Edited by Matthias Ruth and Brynhildur Davidsdottir
Chapter 13: The Dynamics of Regions and Networks in Industrial Ecosystems: Retrospect and Prospect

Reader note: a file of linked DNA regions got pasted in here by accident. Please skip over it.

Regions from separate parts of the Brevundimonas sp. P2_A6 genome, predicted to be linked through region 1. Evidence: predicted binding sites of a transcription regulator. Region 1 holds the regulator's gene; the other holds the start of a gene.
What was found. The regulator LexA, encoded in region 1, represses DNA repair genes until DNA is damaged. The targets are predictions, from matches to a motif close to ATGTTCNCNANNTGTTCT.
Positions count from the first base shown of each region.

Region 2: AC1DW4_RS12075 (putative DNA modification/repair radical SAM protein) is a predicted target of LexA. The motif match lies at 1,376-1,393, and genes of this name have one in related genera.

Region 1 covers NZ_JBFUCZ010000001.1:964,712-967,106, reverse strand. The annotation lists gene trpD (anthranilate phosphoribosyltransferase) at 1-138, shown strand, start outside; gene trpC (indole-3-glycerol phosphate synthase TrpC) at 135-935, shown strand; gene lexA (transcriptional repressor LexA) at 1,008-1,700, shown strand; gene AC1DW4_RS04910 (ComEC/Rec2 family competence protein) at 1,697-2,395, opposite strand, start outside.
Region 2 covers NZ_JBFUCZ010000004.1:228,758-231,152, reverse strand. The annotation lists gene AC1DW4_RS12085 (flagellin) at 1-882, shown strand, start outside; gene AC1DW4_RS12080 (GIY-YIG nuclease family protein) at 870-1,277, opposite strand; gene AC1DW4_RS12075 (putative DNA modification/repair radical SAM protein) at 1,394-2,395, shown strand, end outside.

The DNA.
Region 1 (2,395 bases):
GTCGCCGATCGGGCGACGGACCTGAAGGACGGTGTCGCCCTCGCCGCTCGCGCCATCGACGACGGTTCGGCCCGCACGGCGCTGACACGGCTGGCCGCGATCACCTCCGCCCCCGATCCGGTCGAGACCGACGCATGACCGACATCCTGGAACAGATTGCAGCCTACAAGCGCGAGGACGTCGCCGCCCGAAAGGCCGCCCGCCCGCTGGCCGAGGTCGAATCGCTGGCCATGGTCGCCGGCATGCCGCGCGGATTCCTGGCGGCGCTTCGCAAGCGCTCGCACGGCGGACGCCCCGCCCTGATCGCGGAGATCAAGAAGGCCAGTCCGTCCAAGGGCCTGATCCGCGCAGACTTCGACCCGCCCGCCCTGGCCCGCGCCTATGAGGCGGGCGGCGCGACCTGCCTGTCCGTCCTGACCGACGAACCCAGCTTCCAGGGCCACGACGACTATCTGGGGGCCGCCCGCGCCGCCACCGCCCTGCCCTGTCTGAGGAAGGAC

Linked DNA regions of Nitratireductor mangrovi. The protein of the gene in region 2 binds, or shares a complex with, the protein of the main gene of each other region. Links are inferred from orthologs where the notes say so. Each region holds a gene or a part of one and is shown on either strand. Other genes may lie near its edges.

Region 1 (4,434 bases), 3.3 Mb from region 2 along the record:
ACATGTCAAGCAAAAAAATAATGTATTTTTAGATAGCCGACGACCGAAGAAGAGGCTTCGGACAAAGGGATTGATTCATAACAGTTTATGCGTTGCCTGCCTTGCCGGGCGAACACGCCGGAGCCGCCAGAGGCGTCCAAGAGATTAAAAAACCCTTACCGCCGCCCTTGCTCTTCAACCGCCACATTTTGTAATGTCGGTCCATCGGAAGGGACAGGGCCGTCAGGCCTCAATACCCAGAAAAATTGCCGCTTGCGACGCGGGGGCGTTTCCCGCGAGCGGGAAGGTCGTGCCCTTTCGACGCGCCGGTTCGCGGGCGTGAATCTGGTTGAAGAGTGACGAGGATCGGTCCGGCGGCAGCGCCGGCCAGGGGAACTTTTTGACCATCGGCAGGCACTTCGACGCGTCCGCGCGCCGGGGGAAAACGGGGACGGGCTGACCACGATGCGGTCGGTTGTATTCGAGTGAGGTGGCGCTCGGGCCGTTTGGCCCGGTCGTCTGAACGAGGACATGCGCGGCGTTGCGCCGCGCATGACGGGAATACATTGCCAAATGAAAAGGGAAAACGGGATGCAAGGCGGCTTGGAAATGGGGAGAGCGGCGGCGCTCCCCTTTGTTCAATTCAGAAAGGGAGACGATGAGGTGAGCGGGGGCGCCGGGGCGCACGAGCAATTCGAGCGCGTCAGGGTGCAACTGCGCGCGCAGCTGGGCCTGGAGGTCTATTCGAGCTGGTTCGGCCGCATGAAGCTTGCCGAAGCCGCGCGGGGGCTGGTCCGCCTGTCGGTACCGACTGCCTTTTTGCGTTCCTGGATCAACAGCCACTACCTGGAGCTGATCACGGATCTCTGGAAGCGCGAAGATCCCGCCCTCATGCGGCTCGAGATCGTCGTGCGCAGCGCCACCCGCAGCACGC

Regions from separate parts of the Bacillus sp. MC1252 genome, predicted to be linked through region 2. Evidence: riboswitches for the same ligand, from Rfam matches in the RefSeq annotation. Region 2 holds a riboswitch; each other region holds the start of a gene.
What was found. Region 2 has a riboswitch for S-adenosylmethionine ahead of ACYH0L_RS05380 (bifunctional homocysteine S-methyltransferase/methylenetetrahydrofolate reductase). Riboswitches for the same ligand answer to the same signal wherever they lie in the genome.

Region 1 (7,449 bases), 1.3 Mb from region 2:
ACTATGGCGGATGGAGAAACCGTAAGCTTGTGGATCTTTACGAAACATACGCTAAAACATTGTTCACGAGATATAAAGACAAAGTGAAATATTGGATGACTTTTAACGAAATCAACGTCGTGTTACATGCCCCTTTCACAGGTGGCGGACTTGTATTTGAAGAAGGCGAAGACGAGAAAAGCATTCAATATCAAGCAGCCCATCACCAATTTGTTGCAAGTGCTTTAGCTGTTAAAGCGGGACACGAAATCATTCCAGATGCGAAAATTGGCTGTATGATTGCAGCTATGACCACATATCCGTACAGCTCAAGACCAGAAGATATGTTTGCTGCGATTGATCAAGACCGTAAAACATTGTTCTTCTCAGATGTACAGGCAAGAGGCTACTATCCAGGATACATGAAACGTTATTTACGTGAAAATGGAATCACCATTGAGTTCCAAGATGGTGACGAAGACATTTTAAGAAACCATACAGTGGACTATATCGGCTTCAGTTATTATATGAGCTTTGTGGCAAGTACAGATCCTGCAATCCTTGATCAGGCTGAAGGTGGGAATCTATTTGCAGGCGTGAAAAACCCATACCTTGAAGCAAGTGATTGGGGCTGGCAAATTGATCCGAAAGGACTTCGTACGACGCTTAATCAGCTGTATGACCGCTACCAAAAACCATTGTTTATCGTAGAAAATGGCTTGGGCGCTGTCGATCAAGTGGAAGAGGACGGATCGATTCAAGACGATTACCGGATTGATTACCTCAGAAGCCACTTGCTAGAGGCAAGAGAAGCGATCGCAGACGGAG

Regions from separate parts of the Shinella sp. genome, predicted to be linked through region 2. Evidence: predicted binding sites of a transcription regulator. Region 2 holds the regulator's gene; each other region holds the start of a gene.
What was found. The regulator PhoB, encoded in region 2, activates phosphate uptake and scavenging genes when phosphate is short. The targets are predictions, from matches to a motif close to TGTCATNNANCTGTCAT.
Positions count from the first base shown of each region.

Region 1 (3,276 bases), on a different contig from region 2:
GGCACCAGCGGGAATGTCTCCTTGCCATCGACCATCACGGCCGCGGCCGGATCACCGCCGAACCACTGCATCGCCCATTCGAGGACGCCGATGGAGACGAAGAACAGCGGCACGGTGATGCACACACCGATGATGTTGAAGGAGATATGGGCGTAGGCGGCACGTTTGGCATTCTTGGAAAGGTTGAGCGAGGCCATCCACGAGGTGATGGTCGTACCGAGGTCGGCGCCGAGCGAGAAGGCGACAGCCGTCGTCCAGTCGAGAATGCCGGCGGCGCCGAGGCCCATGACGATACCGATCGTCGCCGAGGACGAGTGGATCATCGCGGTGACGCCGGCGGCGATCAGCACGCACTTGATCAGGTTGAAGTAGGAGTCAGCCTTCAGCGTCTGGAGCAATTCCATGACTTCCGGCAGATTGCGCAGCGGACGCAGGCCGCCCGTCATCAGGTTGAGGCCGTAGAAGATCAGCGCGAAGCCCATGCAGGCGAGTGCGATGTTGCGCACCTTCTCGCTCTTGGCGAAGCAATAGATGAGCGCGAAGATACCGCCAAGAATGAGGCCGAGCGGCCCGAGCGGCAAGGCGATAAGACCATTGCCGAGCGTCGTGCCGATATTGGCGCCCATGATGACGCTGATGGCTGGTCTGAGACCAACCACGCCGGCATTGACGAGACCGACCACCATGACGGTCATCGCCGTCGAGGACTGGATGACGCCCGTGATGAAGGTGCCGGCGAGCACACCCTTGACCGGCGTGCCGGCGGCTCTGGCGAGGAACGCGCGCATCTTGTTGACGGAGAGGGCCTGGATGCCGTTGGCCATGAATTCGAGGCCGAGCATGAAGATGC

Brynhildur Davidsdottir and Matthias Ruth RETROSPECT 13.1 Industrial ecosystems are complex adaptive systems, built of both manmade and physical and natural components, which closely interact with, influence and are influenced by their economic, social and environmental surroundings. As fundamental cornerstones of human economies, the development of industrial ecosystems shapes regional and national economies and influences regional and national development. System change implies a change in the structure and functioning of industrial systems in addition to the extent and quality of the interactions with their surroundings as well. Such changes ripple through the entire system through dynamic, often non-linear, lagged and feedback-driven processes and thereby generate complex behaviors that may be difficult to foresee. Agents, such as producers and consumers, influence the behavior of industrial ecosystems through complex interaction networks. Such interactions take different forms such as cooperation, competition, symbiosis or predation with a self-interested objective in mind. At larger scales those interactions generally display more complexity due to heterogeneity of system components, agents and interactions, yet at smaller scales interaction between the system and the external natural and physical environment add increased complexity. Given the importance of industrial ecosystems to human and natural systems, an understanding of the complex network dynamics exhibited by industrial ecosystems is pertinent to successful industrial, economic and environmental management and for successful planning of sustainable futures. The scholarship of the dynamics of industrial ecosystems is still in its infancy and thus scattered in small bits and pieces throughout the literature. This volume has brought together...
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